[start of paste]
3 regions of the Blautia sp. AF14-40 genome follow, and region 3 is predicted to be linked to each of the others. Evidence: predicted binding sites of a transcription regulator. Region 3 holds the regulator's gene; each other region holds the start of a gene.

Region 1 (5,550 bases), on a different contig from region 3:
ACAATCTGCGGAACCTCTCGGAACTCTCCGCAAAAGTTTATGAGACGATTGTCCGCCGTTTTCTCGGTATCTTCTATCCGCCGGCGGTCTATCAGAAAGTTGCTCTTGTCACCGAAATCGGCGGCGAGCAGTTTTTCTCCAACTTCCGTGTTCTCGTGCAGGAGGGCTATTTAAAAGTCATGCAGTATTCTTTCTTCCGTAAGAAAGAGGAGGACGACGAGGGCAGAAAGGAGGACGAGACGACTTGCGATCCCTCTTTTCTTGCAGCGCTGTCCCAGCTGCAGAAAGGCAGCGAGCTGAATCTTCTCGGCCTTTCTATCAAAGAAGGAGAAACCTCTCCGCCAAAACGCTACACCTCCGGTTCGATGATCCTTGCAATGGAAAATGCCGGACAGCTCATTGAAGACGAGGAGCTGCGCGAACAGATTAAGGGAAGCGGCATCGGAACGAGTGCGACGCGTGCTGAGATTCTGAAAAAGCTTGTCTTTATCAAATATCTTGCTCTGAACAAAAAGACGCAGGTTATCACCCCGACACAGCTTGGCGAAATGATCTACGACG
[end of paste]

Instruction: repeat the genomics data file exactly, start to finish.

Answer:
3 regions of the Blautia sp. AF14-40 genome follow, and region 3 is predicted to be linked to each of the others. Evidence: predicted binding sites of a transcription regulator. Region 3 holds the regulator's gene; each other region holds the start of a gene.

Region 1 (5,550 bases), on a different contig from region 3:
ACAATCTGCGGAACCTCTCGGAACTCTCCGCAAAAGTTTATGAGACGATTGTCCGCCGTTTTCTCGGTATCTTCTATCCGCCGGCGGTCTATCAGAAAGTTGCTCTTGTCACCGAAATCGGCGGCGAGCAGTTTTTCTCCAACTTCCGTGTTCTCGTGCAGGAGGGCTATTTAAAAGTCATGCAGTATTCTTTCTTCCGTAAGAAAGAGGAGGACGACGAGGGCAGAAAGGAGGACGAGACGACTTGCGATCCCTCTTTTCTTGCAGCGCTGTCCCAGCTGCAGAAAGGCAGCGAGCTGAATCTTCTCGGCCTTTCTATCAAAGAAGGAGAAACCTCTCCGCCAAAACGCTACACCTCCGGTTCGATGATCCTTGCAATGGAAAATGCCGGACAGCTCATTGAAGACGAGGAGCTGCGCGAACAGATTAAGGGAAGCGGCATCGGAACGAGTGCGACGCGTGCTGAGATTCTGAAAAAGCTTGTCTTTATCAAATATCTTGCTCTGAACAAAAAGACGCAGGTTATCACCCCGACACAGCTTGGCGAAATGATCTACGACG